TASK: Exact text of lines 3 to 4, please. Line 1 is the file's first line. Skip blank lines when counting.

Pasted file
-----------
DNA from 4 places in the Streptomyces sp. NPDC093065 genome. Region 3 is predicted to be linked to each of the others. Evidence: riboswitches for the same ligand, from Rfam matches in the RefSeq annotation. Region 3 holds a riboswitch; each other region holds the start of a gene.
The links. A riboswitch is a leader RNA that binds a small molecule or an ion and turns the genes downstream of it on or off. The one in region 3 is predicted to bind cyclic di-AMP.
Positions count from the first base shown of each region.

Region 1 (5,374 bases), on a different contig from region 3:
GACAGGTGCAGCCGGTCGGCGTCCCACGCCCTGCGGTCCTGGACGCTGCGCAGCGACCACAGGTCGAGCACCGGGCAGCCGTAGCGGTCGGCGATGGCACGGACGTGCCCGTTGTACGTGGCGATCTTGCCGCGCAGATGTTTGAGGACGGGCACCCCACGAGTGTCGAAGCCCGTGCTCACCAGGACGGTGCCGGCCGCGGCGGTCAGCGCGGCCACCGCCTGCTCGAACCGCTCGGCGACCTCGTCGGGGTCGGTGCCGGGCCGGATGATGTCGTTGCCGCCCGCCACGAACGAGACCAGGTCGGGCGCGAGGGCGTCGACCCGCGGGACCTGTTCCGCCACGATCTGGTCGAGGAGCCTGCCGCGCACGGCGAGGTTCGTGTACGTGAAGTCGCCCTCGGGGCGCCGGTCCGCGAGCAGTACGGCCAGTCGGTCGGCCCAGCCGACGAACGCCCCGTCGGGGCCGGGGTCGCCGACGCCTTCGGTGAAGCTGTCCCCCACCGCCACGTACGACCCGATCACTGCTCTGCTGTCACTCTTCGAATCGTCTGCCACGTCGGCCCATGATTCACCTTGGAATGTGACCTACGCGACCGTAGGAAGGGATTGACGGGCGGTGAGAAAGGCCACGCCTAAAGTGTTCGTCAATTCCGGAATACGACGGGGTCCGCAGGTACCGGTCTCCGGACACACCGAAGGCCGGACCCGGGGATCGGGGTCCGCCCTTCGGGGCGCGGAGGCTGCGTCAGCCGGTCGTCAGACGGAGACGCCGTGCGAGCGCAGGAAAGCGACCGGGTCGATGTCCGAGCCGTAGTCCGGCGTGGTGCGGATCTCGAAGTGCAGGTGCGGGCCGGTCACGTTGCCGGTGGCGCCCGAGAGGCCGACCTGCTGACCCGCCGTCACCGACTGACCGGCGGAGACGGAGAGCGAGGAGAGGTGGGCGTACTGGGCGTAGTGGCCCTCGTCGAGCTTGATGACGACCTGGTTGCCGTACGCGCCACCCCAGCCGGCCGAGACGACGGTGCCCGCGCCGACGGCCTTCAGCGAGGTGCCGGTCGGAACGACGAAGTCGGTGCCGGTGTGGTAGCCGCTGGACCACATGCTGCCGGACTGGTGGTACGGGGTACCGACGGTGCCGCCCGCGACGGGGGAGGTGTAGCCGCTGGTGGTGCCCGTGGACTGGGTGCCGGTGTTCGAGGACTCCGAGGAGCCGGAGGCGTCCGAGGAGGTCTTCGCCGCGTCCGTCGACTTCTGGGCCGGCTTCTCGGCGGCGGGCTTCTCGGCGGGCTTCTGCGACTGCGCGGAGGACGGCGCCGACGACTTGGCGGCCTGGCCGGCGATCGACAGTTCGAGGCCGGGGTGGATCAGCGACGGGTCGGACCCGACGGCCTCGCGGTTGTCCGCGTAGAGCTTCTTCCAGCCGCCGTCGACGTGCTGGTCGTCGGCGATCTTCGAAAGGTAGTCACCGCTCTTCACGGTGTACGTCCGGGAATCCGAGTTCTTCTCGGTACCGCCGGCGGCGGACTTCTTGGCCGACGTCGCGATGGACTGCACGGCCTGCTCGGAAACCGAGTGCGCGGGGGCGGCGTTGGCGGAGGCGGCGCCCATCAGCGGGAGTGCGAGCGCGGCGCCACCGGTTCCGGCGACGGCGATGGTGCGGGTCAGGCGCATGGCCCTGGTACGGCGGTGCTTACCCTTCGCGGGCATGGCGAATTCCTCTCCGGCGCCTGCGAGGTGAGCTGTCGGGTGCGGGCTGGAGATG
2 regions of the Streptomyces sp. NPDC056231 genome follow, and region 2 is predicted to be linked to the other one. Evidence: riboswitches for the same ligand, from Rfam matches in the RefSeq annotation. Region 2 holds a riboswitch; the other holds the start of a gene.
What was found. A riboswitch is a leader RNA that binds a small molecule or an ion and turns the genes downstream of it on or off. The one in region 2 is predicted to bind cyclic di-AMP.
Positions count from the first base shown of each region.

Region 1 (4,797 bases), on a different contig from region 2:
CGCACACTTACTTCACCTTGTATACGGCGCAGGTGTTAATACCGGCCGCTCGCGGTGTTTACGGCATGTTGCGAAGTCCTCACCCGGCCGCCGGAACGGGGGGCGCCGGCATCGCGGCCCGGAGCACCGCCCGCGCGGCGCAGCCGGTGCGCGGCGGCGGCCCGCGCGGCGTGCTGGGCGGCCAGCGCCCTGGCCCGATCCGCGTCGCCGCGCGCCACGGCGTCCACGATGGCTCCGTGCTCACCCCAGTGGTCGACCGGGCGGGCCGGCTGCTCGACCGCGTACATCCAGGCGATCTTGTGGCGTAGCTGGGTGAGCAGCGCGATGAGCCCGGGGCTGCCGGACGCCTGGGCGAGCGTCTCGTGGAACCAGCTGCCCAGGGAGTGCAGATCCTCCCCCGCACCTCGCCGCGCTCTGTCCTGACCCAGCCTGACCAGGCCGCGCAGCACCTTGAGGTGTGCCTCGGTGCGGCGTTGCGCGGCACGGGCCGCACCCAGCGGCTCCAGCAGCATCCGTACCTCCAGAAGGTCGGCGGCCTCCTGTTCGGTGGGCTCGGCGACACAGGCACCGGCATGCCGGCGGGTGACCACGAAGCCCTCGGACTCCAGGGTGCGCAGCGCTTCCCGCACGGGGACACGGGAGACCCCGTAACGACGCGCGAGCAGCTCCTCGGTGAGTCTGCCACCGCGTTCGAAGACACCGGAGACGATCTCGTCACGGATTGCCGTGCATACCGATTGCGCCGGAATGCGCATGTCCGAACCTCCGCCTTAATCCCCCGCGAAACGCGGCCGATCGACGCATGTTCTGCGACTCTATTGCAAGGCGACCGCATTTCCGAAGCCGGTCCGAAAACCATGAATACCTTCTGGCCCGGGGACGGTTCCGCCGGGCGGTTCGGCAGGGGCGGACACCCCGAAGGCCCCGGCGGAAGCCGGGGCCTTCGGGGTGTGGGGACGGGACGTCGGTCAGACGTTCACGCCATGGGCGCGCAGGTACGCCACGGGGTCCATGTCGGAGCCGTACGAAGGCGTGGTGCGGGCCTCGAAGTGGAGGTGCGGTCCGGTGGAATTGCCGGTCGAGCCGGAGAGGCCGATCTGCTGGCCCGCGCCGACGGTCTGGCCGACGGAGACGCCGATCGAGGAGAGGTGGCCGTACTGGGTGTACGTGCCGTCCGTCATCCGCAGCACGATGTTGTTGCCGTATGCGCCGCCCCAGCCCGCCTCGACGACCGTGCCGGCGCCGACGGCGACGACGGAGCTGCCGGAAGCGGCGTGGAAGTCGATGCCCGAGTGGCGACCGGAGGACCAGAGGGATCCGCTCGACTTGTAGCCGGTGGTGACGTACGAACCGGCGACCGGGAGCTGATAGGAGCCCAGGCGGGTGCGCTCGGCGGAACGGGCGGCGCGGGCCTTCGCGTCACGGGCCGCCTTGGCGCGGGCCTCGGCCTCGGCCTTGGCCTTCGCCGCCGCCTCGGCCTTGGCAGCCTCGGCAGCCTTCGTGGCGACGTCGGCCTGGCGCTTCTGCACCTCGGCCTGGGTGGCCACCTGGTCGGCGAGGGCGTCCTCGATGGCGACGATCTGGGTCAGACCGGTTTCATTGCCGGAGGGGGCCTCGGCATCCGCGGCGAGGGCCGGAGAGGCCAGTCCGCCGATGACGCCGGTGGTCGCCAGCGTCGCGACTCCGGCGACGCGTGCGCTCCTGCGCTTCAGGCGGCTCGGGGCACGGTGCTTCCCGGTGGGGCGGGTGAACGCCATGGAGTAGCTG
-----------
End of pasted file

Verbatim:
Positions count from the first base shown of each region.

Region 1 (5,374 bases), on a different contig from region 3: